From the 94Fifty Web site
If you’d like to get a sense of the upcoming World Wide Nervous System, InfoMotion Sports Technologies offers one glimpse. As described in the final keynote at the E2 conference in Boston, the future can be seen in a “sensor basketball.”
The 94Fifty basketball, announced in February and coming out in October for an expected US$ 295, measures basketball skills in real time through the use of six embedded sensors that deliver data via Bluetooth to a mobile app for iOS or Android devices. The sensors, aided by high-end algorithms, measure more than 6,000 pieces of data each second and are intended to help players hone their muscle memory skills. The brand name 94Fifty comes from the dimensions of a NBA basketball court.
The Best Dunk Ever
Want to know the exact specs on your shot arc, shot speed, backspin, dribble intensity or countless other now-measurable actions that make up basketball?
On the E2 stage, InfoMotion Sports Technologies CEO Michael Crowley said that the sensors can be used to set metrics for, say, the greatest dunk ever. If you thought sports fans are number junkies now, wait until they have mathematical data on, as Crowley said, “who is the best dunker of the game, the league, the year.” There will be no room for barroom differences of opinion.
Crowley, whose company was partially funded by an appeal on crowdsourcing site KickStarter.com, was asked about other sports, such as the data lover’s favorite, baseball. He replied that, at least for the moment, his company is only focused on basketball and soccer, because they are the ones with fans numbering in the hundreds of millions -- soccer, because of its status as the world’s most popular sport, and basketball, because of China’s passion.
He also noted that such exact sensoring of how well physical objects can repeatedly move as intended has applications outside of sports, such as in training surgeons to expertly wield their instruments or musicians to perfectly carry a bow.
This tech takes the long-forecast Internet of Things to a whole new level. Instead of simply having your car let you know where you parked it or your refrigerator post when you’re out of milk, sensored objects will now be able to take on a precision bordering on intelligence. Exercise machines, high-end sneakers, wrist bands for swimming or head bands for judging dancing contests are some of the possibilities once things can be endowed with precise goals of perfection that go beyond previous data reporting from objects.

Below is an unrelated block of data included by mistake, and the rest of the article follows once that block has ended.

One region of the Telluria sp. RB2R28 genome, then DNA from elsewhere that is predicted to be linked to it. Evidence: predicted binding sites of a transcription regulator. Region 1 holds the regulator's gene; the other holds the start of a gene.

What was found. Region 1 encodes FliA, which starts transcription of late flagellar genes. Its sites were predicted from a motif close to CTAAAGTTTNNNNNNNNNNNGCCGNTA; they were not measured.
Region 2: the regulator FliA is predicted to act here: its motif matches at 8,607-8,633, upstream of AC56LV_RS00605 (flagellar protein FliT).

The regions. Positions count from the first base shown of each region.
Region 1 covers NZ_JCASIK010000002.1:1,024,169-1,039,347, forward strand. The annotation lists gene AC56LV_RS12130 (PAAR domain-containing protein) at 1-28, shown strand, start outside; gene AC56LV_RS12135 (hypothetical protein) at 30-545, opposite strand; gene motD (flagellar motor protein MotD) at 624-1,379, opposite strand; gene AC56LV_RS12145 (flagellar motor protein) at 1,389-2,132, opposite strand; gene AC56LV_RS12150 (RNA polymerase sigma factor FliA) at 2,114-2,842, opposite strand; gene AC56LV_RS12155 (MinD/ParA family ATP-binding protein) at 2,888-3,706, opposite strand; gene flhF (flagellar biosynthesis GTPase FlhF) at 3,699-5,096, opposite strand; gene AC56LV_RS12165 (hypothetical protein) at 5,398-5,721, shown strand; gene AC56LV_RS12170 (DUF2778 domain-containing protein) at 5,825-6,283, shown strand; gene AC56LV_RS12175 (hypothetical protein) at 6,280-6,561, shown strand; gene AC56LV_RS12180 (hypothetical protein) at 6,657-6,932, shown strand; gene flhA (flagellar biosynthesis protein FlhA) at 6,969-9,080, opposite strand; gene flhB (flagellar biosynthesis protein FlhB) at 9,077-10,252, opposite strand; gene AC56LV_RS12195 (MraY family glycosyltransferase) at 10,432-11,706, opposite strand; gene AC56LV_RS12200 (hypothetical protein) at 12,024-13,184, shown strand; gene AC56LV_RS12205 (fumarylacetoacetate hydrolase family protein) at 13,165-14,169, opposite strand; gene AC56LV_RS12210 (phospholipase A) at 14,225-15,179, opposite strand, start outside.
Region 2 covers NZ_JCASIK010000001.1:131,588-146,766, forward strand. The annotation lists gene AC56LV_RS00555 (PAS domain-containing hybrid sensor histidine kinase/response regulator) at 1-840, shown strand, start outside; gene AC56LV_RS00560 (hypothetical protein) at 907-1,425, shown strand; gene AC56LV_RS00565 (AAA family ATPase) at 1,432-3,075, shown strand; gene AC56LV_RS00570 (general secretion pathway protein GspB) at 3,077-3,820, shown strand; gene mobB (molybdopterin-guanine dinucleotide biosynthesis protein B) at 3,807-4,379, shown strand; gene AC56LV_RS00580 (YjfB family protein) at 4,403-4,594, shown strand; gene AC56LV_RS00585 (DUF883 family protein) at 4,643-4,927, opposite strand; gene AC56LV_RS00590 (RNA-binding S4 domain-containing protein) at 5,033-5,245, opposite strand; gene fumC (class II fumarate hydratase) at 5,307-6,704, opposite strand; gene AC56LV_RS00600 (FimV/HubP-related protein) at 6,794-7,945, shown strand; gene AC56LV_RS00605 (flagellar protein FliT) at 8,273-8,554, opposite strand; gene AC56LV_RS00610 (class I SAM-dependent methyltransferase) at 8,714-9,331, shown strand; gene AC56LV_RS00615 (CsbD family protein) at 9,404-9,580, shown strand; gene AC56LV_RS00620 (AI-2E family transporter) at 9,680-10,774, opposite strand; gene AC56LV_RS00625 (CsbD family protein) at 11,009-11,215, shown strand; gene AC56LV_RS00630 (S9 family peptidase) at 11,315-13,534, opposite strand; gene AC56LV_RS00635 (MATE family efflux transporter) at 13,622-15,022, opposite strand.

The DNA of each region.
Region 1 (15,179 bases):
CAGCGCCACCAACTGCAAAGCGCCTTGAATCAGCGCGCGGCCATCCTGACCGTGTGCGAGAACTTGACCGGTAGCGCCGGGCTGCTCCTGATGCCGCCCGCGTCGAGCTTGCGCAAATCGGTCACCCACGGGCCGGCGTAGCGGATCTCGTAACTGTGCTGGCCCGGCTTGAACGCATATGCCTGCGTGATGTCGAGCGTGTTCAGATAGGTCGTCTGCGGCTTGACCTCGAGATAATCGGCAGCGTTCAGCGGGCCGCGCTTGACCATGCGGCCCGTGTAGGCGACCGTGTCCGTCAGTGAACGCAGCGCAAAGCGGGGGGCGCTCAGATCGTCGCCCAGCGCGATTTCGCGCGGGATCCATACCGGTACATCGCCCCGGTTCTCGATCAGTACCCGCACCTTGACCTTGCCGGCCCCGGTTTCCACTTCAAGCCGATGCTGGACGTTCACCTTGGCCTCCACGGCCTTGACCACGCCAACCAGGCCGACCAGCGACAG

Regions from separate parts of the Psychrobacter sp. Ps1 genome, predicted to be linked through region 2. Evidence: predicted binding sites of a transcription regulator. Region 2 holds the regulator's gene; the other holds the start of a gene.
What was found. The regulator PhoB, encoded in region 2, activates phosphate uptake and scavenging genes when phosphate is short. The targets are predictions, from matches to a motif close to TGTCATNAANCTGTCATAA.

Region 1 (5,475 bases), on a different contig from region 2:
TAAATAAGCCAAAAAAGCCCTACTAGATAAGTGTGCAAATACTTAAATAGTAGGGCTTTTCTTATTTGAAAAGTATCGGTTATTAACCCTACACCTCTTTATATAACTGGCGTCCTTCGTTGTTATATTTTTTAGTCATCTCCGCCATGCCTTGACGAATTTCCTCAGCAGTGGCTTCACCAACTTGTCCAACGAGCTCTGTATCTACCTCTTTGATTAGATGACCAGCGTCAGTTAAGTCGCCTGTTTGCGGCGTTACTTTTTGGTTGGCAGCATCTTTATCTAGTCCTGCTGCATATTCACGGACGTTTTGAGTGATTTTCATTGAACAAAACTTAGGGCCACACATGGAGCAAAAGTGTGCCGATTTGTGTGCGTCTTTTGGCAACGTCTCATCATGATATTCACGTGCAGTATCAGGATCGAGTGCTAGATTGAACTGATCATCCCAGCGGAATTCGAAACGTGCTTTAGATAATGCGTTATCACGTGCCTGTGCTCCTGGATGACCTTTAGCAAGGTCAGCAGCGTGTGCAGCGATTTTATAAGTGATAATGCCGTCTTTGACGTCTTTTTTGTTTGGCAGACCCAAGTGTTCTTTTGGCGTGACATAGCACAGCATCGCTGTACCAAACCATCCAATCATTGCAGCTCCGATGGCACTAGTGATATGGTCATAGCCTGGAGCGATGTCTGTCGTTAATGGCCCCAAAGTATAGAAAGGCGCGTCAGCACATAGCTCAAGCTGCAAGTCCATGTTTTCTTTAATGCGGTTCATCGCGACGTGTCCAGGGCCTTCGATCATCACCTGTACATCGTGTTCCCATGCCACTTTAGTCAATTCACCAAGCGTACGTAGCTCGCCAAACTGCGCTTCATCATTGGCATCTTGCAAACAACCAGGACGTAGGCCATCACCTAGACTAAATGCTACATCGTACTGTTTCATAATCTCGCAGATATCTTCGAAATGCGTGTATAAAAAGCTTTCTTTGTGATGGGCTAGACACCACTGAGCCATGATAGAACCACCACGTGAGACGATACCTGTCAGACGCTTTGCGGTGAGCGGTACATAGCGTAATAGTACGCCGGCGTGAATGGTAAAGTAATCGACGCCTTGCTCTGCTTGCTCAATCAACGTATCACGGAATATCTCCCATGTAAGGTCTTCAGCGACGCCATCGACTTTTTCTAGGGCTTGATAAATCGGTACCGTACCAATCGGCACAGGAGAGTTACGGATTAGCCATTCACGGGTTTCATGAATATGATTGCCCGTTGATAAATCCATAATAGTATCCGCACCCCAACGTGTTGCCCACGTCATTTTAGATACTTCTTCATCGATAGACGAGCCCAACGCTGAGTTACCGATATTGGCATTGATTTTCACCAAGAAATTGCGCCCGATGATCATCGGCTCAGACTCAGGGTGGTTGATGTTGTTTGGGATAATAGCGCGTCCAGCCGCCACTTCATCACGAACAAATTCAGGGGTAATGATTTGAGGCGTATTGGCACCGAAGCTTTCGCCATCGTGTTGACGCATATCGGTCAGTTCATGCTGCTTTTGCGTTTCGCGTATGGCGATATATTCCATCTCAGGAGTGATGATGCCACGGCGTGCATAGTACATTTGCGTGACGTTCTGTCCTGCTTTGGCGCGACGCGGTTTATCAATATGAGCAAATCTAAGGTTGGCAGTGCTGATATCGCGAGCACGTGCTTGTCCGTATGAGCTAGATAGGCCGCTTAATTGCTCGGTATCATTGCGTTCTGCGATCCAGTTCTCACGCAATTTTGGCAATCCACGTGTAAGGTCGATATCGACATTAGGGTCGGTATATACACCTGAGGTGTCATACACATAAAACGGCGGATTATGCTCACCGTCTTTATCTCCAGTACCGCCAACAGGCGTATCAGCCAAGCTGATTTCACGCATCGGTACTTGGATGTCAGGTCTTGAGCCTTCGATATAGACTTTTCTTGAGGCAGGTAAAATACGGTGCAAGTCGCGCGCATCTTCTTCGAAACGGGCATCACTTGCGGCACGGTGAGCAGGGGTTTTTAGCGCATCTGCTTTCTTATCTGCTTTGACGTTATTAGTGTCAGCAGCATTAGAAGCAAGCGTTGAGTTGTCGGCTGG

Crowley indicated that his company is also working with unnamed video game makers to embody digital versions of real players with their actual, measurable movements, since “we can now take the actual data of how that player plays.”
Prior to Crowley, an E2 keynote panel included three people who spend all day thinking about sports tech -- Boston Celtics VP of Technology Jay Wessel, San Francisco Giants CIO Bill Schlough and Boston Red Sox Director of IT Steve Conley. They described the accelerating use of technology by their franchises, including the advantages of electronic tickets, the possibilities of social media for an industry that defines the word “fan” and the need to access on the road tens of terabytes of game video.
But those are only peripheral technology. One can imagine, in the not-too-distant future, stadiums showing in real time on the stadium screen, player and ball data that go far beyond just clocking the speed of a pitch, such as overlays of a given ball’s exact arc on top of the perfect version. It could make a stats junkie’s heart soar, but one can already hear the barroom battles about whether it was better in the days before we knew the six-point data profile of LeBron James’ hook shot.